Hasan Abu Nimah, writing in the Jordan Times, takes umbrage with Friedman and al-Rashed in a column entitled "The Easy Way of Blaming the Victims":

Worst still is Friedman's reference to a "courageous Arab intellectual" who joins him in ridiculing Muslim reaction, quoted as saying: "When thousands in Afghanistan are concerned about a report in a magazine that does not reach them, written in a language that they do not speak... it tells us more about the dangers of propaganda." Is the message, then, that one has the right to be offended and the right to react only when the offence is made in his own language and when the magazine which carries the offence reaches him physically? And who determines that English and Newsweek are not read in Afghanistan? This logic only adds insult to injury and is bound to aggravate even further a situation which is critically bad.

In India's The Hindu, P. Sainath adds that the small Periscope item behind the scandal is in no way Newsweek's biggest mistake:

What's funny, though, is that Newsweek has carried many false stories on the Iraq war. No retraction was ever sought or given on any of these. That's because the lies those stories spewed favoured the White House in its drive to war against Iraq. Like most other U.S. media outlets, Newsweek played an ignoble role in that build up and drive. As the media monitoring group Fairness & Accuracy in Reporting (FAIR) points out, Newsweek's March 17, 2003 issue stoked fears of a "Green Mushroom" threat. "Saddam could decide to take Baghdad with him." Saddam was portrayed as ready to go out with a big bio-chemical bang. "It is up to the U.S. armed forces to stop him before he can achieve notoriety for all time." Newsweek was thus part of the huge U.S. media effort in planting fake WMD stories. All those have proved fraudulent beyond doubt. No retractions required. No apologies either. Though such stories helped set up the slaughter of thousands. A slaughter that continues to this day.

Beyond Newsweek

Asia and Oceana

Japan: Article nine of the Japanese Constitution, enacted in 1947 at the end of WWII, states that Japan will never use or threaten to use military force to settle international disputes. According to Japanese Nobel Prize laureate Kenzaburo Oe, who won the award in 1994 for his thoughtful tales about post-war Japan, that article is now in jeopardy. In a speech in Seoul, covered by the Korea Times, Oe said, "From late last year, Japan's ruling party has been endeavering to revise the article nine of the constitution to increase the nation's armament. It scares me."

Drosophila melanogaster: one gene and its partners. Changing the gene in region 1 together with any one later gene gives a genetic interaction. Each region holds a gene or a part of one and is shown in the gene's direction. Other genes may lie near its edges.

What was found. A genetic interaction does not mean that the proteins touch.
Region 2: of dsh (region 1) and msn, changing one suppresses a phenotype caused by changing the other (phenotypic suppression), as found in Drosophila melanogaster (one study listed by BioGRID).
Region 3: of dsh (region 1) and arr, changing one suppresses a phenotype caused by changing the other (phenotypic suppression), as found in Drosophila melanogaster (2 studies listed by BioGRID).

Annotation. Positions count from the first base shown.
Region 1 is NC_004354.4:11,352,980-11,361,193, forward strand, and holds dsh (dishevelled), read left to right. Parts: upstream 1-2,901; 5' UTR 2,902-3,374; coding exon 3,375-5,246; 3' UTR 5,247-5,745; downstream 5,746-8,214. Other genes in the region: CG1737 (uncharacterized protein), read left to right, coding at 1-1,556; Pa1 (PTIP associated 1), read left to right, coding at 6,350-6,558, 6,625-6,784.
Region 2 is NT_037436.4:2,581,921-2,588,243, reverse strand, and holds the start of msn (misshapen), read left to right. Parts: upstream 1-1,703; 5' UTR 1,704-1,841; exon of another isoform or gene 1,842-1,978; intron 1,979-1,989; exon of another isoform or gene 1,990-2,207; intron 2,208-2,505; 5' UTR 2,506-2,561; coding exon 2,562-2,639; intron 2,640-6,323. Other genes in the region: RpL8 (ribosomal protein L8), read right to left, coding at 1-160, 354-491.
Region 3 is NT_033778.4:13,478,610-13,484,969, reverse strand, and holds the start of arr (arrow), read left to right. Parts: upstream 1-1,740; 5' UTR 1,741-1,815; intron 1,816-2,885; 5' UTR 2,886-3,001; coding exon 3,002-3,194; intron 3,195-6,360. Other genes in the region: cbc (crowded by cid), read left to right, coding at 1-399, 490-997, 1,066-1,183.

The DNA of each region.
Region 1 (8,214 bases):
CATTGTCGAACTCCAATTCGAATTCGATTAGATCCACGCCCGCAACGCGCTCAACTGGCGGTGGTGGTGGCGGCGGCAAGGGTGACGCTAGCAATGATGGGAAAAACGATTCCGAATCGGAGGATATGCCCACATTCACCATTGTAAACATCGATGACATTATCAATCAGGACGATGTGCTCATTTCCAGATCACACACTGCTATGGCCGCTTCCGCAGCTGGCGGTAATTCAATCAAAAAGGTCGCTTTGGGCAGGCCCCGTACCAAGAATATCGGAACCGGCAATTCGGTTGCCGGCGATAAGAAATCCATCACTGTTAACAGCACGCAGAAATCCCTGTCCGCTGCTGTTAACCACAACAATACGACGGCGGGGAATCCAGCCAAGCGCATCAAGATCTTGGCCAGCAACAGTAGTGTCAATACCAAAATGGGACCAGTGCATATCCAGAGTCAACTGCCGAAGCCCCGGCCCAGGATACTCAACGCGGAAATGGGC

Russia: State Duma deputies are considering a bill that would make it illegal to use slang or foreign words in official settings, advertisements and the media (Moscow Times paid subscription necessary). The legislation, sponsored by Communist Deputy Yelena Drapeko, comes as some officials are increasingly worried that foreign-language phrases are becoming too prevalent. "...For each foreign word we have a nice Russian equivalent," said Vladimir Zhirinovsky, who heads the ultranationalist Liberal Democratic Party and has used profanity and slang in official settings in the past, Interfax reported. "Why do we say 'summit' when there is the great Russian term 'vstrecha v verkhakh'?" Zhirinovsky said, using a phrase that can be loosely translated as 'summit conference.' "

Taiwan: Eric Wang just opened his second Marton Theme Restaurant in seven months in Kaohsiung, as diners flock to his eateries for the chance to revel in his toilet-themed decor. (AFP via Taipei Times). Customers sit on toilets and eat food out toilet-shaped bowls. According to the article, "The top orders are curry hot pot, curry chicken rice and chocolate ice cream because, well, 'they look most like the real thing,' Wang says." The AFP later adds, "His idea came from a popular Japanese comic featuring a robot doll fond of eating excrement in ice-cream cones."

Turkey: The Black Sea region of the country is known for its noses. Mehmet Özyürek, the current Guinness record holder for longest nose in the world (almost 3.5 inches), is from nearby Artvin. A local TV station is soon going to hold the 3rd annual national long-nose competition, the first since 2000 (Turkish Daily News), and is, for the first time, adding a women's category.